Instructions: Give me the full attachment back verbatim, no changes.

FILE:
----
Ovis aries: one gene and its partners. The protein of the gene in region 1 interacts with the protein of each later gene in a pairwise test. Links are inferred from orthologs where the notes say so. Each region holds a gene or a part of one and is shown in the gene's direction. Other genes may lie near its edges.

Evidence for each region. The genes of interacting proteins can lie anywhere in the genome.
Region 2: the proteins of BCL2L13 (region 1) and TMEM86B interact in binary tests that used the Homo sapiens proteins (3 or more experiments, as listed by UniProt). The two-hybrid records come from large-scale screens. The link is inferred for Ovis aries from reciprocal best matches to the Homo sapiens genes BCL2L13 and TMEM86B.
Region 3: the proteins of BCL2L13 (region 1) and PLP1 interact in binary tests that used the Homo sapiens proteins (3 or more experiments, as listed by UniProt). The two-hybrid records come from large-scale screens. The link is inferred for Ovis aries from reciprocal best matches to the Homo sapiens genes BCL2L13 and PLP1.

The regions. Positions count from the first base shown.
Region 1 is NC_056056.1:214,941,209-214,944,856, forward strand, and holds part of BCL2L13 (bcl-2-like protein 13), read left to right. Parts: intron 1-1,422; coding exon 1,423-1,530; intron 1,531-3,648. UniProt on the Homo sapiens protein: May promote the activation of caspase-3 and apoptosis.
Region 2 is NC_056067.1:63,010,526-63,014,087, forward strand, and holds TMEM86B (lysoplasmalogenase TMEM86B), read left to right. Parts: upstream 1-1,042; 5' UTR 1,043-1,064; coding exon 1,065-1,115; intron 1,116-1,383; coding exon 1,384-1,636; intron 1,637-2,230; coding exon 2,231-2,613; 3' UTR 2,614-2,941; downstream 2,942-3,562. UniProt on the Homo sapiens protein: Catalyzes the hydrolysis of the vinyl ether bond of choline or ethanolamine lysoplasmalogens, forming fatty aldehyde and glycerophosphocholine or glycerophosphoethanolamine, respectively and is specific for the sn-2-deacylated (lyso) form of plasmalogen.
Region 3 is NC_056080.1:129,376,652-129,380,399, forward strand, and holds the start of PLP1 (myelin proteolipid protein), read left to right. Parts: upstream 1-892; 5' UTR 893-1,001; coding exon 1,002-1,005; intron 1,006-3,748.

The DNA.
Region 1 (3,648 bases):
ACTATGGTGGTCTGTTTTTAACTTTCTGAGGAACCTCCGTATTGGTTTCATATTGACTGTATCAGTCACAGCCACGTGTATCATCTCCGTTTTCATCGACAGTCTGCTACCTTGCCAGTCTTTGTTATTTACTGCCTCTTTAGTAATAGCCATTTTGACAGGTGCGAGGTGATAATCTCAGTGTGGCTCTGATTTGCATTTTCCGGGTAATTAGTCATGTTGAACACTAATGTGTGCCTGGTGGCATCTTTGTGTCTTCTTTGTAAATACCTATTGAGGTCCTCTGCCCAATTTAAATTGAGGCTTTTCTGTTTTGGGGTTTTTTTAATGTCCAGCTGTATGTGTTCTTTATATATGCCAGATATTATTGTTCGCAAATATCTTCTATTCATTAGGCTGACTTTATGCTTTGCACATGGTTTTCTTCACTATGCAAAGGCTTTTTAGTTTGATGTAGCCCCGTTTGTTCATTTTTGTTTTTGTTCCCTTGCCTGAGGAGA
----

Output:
Ovis aries: one gene and its partners. The protein of the gene in region 1 interacts with the protein of each later gene in a pairwise test. Links are inferred from orthologs where the notes say so. Each region holds a gene or a part of one and is shown in the gene's direction. Other genes may lie near its edges.

Evidence for each region. The genes of interacting proteins can lie anywhere in the genome.
Region 2: the proteins of BCL2L13 (region 1) and TMEM86B interact in binary tests that used the Homo sapiens proteins (3 or more experiments, as listed by UniProt). The two-hybrid records come from large-scale screens. The link is inferred for Ovis aries from reciprocal best matches to the Homo sapiens genes BCL2L13 and TMEM86B.
Region 3: the proteins of BCL2L13 (region 1) and PLP1 interact in binary tests that used the Homo sapiens proteins (3 or more experiments, as listed by UniProt). The two-hybrid records come from large-scale screens. The link is inferred for Ovis aries from reciprocal best matches to the Homo sapiens genes BCL2L13 and PLP1.

The regions. Positions count from the first base shown.
Region 1 is NC_056056.1:214,941,209-214,944,856, forward strand, and holds part of BCL2L13 (bcl-2-like protein 13), read left to right. Parts: intron 1-1,422; coding exon 1,423-1,530; intron 1,531-3,648. UniProt on the Homo sapiens protein: May promote the activation of caspase-3 and apoptosis.
Region 2 is NC_056067.1:63,010,526-63,014,087, forward strand, and holds TMEM86B (lysoplasmalogenase TMEM86B), read left to right. Parts: upstream 1-1,042; 5' UTR 1,043-1,064; coding exon 1,065-1,115; intron 1,116-1,383; coding exon 1,384-1,636; intron 1,637-2,230; coding exon 2,231-2,613; 3' UTR 2,614-2,941; downstream 2,942-3,562. UniProt on the Homo sapiens protein: Catalyzes the hydrolysis of the vinyl ether bond of choline or ethanolamine lysoplasmalogens, forming fatty aldehyde and glycerophosphocholine or glycerophosphoethanolamine, respectively and is specific for the sn-2-deacylated (lyso) form of plasmalogen.
Region 3 is NC_056080.1:129,376,652-129,380,399, forward strand, and holds the start of PLP1 (myelin proteolipid protein), read left to right. Parts: upstream 1-892; 5' UTR 893-1,001; coding exon 1,002-1,005; intron 1,006-3,748.

The DNA.
Region 1 (3,648 bases):
ACTATGGTGGTCTGTTTTTAACTTTCTGAGGAACCTCCGTATTGGTTTCATATTGACTGTATCAGTCACAGCCACGTGTATCATCTCCGTTTTCATCGACAGTCTGCTACCTTGCCAGTCTTTGTTATTTACTGCCTCTTTAGTAATAGCCATTTTGACAGGTGCGAGGTGATAATCTCAGTGTGGCTCTGATTTGCATTTTCCGGGTAATTAGTCATGTTGAACACTAATGTGTGCCTGGTGGCATCTTTGTGTCTTCTTTGTAAATACCTATTGAGGTCCTCTGCCCAATTTAAATTGAGGCTTTTCTGTTTTGGGGTTTTTTTAATGTCCAGCTGTATGTGTTCTTTATATATGCCAGATATTATTGTTCGCAAATATCTTCTATTCATTAGGCTGACTTTATGCTTTGCACATGGTTTTCTTCACTATGCAAAGGCTTTTTAGTTTGATGTAGCCCCGTTTGTTCATTTTTGTTTTTGTTCCCTTGCCTGAGGAGA